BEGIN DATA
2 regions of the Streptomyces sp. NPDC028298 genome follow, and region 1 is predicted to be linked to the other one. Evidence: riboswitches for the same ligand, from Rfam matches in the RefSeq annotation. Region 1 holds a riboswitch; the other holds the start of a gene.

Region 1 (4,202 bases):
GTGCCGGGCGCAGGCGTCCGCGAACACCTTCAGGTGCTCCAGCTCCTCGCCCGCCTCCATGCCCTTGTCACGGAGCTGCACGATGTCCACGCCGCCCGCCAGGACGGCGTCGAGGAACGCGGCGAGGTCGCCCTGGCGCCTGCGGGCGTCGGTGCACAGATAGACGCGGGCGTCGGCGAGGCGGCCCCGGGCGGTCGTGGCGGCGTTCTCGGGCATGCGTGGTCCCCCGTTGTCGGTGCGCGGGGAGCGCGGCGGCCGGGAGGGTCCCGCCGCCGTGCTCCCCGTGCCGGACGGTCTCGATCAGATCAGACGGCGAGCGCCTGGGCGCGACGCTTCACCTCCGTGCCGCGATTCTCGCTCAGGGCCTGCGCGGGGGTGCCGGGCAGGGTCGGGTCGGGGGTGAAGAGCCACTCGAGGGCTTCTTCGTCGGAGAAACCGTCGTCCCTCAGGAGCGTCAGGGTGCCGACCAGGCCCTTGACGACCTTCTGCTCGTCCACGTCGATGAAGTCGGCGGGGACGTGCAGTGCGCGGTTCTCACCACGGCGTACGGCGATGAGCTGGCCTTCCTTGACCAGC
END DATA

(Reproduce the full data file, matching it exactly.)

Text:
2 regions of the Streptomyces sp. NPDC028298 genome follow, and region 1 is predicted to be linked to the other one. Evidence: riboswitches for the same ligand, from Rfam matches in the RefSeq annotation. Region 1 holds a riboswitch; the other holds the start of a gene.

Region 1 (4,202 bases):
GTGCCGGGCGCAGGCGTCCGCGAACACCTTCAGGTGCTCCAGCTCCTCGCCCGCCTCCATGCCCTTGTCACGGAGCTGCACGATGTCCACGCCGCCCGCCAGGACGGCGTCGAGGAACGCGGCGAGGTCGCCCTGGCGCCTGCGGGCGTCGGTGCACAGATAGACGCGGGCGTCGGCGAGGCGGCCCCGGGCGGTCGTGGCGGCGTTCTCGGGCATGCGTGGTCCCCCGTTGTCGGTGCGCGGGGAGCGCGGCGGCCGGGAGGGTCCCGCCGCCGTGCTCCCCGTGCCGGACGGTCTCGATCAGATCAGACGGCGAGCGCCTGGGCGCGACGCTTCACCTCCGTGCCGCGATTCTCGCTCAGGGCCTGCGCGGGGGTGCCGGGCAGGGTCGGGTCGGGGGTGAAGAGCCACTCGAGGGCTTCTTCGTCGGAGAAACCGTCGTCCCTCAGGAGCGTCAGGGTGCCGACCAGGCCCTTGACGACCTTCTGCTCGTCCACGTCGATGAAGTCGGCGGGGACGTGCAGTGCGCGGTTCTCACCACGGCGTACGGCGATGAGCTGGCCTTCCTTGACCAGC